“You write Evergreens, “ Joyce said approvingly.
“What?” I was confused. “Evergreens?” We’d been talking of our writing, a frequent topic of conversation between friends. I was lamenting that some of my books were growing gray moss.
“When you write from the heart, write from your own experience, if it’s good work, that writing never goes out-of-style. Evergreen writing is like an evergreen tree that never loses its wisdom.”
I sat a little straighter. A recent memory stirred. “It may help you,” I’d said as I handed The End of Motherhood to a fellow member of a spiritual group. She had precisely the problem I had dealt with in writing the book: feeling hurt and unappreciated when active motherhood was over. My experience later took on completeness for my fellow member thanked me, said she’d bought the book and had recommended it to a friend.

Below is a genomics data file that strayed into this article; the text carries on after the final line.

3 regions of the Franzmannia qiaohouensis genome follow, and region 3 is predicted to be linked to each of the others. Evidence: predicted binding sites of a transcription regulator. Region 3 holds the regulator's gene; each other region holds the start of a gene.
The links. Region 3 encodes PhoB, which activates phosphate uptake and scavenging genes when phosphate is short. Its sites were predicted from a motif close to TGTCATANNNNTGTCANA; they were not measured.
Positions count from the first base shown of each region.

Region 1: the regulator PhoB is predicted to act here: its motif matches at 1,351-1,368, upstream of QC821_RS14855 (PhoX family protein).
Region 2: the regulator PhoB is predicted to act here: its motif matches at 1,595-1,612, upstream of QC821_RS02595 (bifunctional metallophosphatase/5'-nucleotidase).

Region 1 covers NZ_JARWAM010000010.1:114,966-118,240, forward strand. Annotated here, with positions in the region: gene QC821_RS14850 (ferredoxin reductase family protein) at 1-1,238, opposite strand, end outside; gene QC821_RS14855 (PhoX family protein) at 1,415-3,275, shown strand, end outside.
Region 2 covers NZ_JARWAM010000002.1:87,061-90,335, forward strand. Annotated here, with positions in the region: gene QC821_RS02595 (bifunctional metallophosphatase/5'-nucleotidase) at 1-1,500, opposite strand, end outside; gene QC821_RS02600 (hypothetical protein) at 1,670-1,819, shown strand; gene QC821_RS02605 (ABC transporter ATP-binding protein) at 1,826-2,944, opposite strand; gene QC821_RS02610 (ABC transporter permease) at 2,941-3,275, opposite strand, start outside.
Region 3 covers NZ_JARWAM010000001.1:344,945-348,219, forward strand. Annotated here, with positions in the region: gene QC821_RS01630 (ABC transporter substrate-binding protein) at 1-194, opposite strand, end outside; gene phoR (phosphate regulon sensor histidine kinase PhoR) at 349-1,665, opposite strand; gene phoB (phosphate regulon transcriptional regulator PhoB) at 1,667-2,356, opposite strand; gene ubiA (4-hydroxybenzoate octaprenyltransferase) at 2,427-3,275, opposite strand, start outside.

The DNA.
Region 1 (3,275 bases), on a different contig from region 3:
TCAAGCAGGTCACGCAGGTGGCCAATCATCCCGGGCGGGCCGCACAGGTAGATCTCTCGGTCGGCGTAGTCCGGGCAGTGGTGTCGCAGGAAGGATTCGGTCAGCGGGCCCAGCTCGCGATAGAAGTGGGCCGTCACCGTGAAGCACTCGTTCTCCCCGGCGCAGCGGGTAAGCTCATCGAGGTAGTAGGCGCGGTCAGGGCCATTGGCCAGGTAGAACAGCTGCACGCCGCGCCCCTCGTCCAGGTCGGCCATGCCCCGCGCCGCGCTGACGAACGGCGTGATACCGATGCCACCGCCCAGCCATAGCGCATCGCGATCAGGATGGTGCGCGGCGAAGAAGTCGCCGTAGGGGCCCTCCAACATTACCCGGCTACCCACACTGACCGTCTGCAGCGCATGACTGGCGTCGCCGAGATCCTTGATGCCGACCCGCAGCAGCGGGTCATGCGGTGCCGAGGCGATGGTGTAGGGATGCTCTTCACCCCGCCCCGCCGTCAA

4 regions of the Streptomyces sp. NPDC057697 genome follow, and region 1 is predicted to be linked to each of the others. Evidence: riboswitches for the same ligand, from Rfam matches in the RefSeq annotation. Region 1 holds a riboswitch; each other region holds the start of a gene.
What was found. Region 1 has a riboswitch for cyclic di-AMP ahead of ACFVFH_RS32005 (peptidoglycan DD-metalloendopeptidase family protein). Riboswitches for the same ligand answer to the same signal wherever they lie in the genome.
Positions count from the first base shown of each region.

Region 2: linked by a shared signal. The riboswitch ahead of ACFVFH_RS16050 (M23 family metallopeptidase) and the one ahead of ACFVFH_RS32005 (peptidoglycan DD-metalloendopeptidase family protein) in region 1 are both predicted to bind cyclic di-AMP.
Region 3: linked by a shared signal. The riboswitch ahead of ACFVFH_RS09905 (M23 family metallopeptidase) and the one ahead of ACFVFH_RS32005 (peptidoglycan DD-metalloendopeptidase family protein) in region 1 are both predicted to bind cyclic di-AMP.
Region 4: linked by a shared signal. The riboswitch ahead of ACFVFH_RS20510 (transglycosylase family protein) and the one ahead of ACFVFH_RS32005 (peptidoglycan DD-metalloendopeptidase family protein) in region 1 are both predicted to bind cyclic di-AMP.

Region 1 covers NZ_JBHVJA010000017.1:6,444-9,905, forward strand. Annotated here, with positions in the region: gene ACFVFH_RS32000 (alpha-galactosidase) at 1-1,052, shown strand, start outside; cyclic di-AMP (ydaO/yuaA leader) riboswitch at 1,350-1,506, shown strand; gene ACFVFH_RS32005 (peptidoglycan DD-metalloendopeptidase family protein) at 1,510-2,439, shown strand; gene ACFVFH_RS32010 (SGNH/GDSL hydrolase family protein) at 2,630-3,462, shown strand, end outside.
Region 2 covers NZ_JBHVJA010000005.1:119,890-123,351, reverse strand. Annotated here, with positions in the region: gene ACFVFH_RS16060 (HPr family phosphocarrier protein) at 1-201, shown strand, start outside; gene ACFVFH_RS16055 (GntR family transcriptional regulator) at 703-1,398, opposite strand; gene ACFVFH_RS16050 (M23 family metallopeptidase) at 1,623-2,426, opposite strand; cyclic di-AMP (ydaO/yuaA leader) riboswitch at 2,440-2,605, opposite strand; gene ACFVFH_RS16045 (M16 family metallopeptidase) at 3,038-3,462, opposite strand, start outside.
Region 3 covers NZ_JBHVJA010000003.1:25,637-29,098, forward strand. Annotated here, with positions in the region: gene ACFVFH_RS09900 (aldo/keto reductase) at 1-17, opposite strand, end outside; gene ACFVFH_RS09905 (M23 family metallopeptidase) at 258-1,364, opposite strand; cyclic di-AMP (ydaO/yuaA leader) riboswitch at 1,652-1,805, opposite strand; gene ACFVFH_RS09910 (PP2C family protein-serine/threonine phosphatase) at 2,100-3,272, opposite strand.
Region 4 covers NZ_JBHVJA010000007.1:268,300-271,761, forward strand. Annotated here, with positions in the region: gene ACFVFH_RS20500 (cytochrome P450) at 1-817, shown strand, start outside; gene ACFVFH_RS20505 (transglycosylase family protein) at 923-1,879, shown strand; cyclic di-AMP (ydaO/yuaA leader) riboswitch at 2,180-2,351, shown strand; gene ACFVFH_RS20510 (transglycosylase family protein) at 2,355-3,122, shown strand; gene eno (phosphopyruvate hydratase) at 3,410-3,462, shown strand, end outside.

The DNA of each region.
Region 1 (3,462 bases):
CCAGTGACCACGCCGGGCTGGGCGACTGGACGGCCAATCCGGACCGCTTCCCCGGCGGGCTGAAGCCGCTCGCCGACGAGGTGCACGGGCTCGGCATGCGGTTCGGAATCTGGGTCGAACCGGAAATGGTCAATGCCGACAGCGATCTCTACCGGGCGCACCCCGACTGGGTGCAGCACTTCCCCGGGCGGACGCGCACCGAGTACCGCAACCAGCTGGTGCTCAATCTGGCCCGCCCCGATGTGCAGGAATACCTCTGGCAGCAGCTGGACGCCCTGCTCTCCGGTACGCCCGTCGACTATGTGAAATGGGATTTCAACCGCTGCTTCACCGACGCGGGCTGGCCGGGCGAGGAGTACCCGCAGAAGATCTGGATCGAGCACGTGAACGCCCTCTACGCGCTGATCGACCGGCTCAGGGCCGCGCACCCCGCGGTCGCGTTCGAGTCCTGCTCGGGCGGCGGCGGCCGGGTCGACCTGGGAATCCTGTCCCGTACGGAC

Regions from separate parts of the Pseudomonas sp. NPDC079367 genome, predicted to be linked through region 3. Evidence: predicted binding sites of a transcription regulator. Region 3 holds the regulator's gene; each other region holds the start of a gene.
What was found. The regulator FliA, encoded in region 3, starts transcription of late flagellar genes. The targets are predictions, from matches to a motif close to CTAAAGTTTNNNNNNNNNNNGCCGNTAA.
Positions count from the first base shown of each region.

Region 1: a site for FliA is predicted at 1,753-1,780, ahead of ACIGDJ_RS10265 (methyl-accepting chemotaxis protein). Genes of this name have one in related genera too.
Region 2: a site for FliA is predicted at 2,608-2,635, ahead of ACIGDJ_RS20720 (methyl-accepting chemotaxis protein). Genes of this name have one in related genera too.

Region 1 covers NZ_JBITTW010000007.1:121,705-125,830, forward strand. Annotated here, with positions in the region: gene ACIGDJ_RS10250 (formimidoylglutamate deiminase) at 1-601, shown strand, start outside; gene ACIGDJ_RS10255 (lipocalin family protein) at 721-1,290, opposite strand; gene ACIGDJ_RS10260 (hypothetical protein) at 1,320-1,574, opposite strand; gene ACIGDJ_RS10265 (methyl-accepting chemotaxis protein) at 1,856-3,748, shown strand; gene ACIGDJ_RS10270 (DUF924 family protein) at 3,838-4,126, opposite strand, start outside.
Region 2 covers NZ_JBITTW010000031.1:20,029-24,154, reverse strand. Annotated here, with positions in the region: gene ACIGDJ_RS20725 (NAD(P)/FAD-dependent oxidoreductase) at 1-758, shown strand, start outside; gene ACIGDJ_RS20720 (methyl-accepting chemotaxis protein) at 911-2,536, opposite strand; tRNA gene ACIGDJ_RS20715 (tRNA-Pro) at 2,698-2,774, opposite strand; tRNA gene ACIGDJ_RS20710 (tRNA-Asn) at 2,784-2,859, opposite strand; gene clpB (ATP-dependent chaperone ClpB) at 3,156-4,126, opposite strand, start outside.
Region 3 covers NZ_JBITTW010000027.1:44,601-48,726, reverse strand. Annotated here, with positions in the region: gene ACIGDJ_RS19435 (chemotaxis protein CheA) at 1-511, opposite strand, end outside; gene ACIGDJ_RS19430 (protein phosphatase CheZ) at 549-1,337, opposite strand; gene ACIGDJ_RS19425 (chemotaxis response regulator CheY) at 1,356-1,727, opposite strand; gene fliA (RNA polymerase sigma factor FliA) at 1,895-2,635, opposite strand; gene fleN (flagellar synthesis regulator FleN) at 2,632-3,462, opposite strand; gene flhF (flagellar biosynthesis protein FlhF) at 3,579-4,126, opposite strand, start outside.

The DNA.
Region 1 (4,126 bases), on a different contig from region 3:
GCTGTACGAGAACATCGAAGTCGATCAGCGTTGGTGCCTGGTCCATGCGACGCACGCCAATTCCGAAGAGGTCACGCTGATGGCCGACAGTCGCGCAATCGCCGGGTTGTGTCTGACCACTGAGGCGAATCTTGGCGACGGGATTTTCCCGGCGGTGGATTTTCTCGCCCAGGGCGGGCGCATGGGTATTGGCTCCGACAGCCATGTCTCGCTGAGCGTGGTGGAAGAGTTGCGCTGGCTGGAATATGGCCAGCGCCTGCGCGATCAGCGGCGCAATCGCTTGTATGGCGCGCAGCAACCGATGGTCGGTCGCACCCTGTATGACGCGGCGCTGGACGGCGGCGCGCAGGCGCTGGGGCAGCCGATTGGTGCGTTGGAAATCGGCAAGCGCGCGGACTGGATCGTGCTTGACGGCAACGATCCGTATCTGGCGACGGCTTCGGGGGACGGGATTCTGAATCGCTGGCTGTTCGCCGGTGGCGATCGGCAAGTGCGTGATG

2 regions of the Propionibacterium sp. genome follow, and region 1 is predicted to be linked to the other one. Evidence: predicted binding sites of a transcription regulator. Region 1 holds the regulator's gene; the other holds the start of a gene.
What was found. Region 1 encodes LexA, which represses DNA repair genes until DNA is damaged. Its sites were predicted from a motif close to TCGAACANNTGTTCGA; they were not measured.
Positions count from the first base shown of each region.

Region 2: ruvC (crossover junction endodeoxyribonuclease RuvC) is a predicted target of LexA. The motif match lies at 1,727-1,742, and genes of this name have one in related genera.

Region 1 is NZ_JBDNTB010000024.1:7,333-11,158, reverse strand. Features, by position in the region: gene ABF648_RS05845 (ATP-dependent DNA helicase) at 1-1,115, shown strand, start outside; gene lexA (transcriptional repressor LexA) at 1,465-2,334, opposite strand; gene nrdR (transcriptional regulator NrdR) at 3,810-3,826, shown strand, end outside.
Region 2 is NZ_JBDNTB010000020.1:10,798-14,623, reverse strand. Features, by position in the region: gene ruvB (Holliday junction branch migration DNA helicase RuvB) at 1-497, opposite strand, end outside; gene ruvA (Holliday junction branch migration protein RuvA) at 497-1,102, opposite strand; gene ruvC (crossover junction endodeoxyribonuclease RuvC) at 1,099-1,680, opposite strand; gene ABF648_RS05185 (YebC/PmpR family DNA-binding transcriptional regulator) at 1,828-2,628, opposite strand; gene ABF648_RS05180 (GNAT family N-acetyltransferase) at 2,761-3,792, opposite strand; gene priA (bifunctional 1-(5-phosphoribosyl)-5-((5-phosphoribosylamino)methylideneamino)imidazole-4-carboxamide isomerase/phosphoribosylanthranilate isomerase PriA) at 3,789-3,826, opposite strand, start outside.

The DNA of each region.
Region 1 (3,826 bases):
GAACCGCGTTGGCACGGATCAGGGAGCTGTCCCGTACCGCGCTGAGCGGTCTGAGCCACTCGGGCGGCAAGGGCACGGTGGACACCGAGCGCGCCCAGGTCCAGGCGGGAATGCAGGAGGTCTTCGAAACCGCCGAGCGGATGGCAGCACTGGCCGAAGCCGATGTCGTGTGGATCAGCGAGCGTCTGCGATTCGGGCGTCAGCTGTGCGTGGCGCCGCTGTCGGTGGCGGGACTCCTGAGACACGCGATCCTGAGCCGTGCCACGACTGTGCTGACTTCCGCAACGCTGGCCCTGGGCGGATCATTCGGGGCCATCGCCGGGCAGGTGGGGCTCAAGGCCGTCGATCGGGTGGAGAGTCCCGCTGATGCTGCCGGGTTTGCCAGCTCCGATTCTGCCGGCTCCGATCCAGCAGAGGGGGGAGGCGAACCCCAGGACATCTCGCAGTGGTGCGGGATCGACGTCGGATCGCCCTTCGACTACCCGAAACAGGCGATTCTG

“And talk about synchronicity,” I told Joyce after I’d relayed my recent experience with The End of Motherhood, “I am just digesting a timeless bit from a 1995, Richard Bode, First You Have to Row a Little Boat:”
I had been given a precious gift called freedom, and for a while I mistook it for the purpose of my life. I thought that because I was free to sail wherever I wanted, whenever I wanted, without seeking permission from someone else, that I possessed all I would ever need. What I discovered was that if I wanted to be free, truly free, I had to choose. There were many points on the compass rose. I had to locate the few that were meant for me.
Passing on hard-earned wisdom – evergreens – feels really good both coming and going. A win-win for everyone.